I wrote a series titled Farm to Fork detailing my visits to Ann Arbor, MI farms and could not resist the pun reversal.
My grandparents on their farm taught me to take the byproducts of cooking and feed them back into the soil. Every two or three days a bowl – of eggshells, mussel shells, onion skins, zucchini ends, apple cores, lettuce ends, etc. – was dumped on a pile of weeds and leaves. Once a summer my sister and I would be instructed to “turn” the pile over onto an adjoining space. After a full winter the two-year-old compost would be spread back onto the garden.
This is the system we use in our garden today.
According to the EPA’s Municipal Solid Waste Generation Report (2008) the average person throws away 4.5 pounds of trash per day. Of that trash, 12.7 percent is food scraps, 13.2 percent is yard trimmings, and 31 percent is paper – which means that 56.9 percent of our trash can be composted. Composting removes that waste from landfills, reduces air pollution from burning the debris, and improves the soil – it is a win-win.
There are several different ways to deal with food scraps, each one appropriate for whatever space or time constraints you have: cold composting, hot composting and vermiculture. The point of composting is to allow organisms (bacteria, microbes, worms, etc.) to break down organic matter into humus. Humus is the finished stable product of composting and is wonderful fertilizer. Cold composting is for those with a lot of space, time and little desire to futz with the pile. It is what my grandparents did and what I do. It does not look very attractive, but is very easy and is manna from heaven for plants.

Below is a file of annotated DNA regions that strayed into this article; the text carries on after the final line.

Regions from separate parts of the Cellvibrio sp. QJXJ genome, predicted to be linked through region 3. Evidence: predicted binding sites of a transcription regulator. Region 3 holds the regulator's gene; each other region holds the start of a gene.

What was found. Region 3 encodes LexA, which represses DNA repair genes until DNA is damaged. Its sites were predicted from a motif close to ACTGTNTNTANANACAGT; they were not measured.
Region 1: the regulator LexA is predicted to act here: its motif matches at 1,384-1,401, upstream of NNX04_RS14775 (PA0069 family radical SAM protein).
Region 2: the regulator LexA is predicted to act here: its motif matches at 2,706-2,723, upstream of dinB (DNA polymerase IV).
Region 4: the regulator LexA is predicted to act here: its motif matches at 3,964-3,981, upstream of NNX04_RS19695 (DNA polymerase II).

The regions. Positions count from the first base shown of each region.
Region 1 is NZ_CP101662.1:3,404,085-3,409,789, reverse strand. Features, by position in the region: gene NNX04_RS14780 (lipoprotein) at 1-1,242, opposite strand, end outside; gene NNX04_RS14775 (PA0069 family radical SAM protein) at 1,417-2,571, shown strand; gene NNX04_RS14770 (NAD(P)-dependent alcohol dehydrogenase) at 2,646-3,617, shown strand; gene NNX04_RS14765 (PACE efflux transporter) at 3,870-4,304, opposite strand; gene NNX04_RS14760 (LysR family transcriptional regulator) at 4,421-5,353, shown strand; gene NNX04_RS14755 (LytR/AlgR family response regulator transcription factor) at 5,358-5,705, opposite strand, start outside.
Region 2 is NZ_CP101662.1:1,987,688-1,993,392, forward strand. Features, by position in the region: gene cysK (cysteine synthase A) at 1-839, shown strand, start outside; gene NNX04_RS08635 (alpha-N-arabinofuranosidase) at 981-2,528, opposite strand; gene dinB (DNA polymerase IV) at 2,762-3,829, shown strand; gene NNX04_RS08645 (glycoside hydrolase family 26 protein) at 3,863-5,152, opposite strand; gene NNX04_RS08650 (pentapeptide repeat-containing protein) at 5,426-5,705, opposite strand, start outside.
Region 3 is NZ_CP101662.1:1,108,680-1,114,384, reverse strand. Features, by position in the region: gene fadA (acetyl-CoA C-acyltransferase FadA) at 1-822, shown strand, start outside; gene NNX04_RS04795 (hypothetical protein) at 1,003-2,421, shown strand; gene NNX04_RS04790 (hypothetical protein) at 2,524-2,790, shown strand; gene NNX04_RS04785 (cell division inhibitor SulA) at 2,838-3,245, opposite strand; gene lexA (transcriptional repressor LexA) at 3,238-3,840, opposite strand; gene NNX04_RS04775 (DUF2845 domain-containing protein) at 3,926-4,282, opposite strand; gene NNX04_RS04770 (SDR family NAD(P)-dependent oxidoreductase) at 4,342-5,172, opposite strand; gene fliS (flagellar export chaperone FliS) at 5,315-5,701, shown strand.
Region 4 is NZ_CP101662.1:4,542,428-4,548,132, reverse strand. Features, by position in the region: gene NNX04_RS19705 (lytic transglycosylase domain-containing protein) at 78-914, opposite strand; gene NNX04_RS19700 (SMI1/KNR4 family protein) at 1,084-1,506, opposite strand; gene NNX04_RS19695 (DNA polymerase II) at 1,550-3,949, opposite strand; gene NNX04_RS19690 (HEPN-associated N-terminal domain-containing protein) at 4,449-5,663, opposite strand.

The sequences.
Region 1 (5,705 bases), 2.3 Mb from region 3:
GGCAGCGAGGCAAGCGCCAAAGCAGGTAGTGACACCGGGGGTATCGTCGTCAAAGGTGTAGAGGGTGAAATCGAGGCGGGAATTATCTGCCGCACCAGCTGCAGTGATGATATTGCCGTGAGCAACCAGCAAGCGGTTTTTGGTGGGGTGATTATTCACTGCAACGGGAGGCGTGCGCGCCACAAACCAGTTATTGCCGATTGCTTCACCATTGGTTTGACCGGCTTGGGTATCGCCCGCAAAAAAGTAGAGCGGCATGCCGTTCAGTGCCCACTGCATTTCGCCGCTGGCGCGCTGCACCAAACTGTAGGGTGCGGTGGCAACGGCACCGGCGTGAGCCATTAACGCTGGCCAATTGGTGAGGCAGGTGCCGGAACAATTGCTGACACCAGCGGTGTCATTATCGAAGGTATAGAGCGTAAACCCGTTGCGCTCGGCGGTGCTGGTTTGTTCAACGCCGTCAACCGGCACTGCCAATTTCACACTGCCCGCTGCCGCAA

If you are inclined to create a hot compost pile in your garden you will need a container that allows airflow and maneuverability, because you will be turning the contents every 5-7 days to allow in oxygen. The ideal ratio of carbon (brown dead material: wood chips, shredded cardboard, sawdust, shredded newspapers, etc.) to nitrogen (green recently live material: weeds, meal waste, grass clippings, etc.) is 25:1, which usually equates to 2 parts brown material to 1 part green material. Hot composting is the method whereby the pile is constructed all at once and monitoring of the moisture content is necessary to make sure that it does not get too wet or too dry. There are many containers available in the market place to make it easier to compost this way. Kevin Dorn recently spoke about this in his community post.
The method I was the most excited to learn about during my Master Gardener Class was vermiculture. Vermiculture is the practice of worm composting, which can be done inside in a rubber container. It is perfect if you live without access to an outside space. I was very curious to learn more and thrilled when I met the ladies in charge of the The Worms Do It at the Plymouth Green fair last year.
Yes, I could have constructed the worm composting system myself. I could have schlepped to a store, purchased a large rubber container, drilled holes in it, ordered some red wiggler worms online or visited a bait store, but I chose not to. I bought one ready-made from their booth at the fair and talked a friend into doing the same thing.
One of the founders advised the best way to approach vermiculture: “Think of the worms as pets, feed them a specific amount daily, keep them moist and their bed comfortable with lots of bedding. When the time comes to clean their beds out and put new in, instead of throwing it out as waste you have the most nutrient rich food for your plants you can get. Wow! And it doesn’t go into the landfill, double Wow!”
Double wow, indeed. From fork to farm.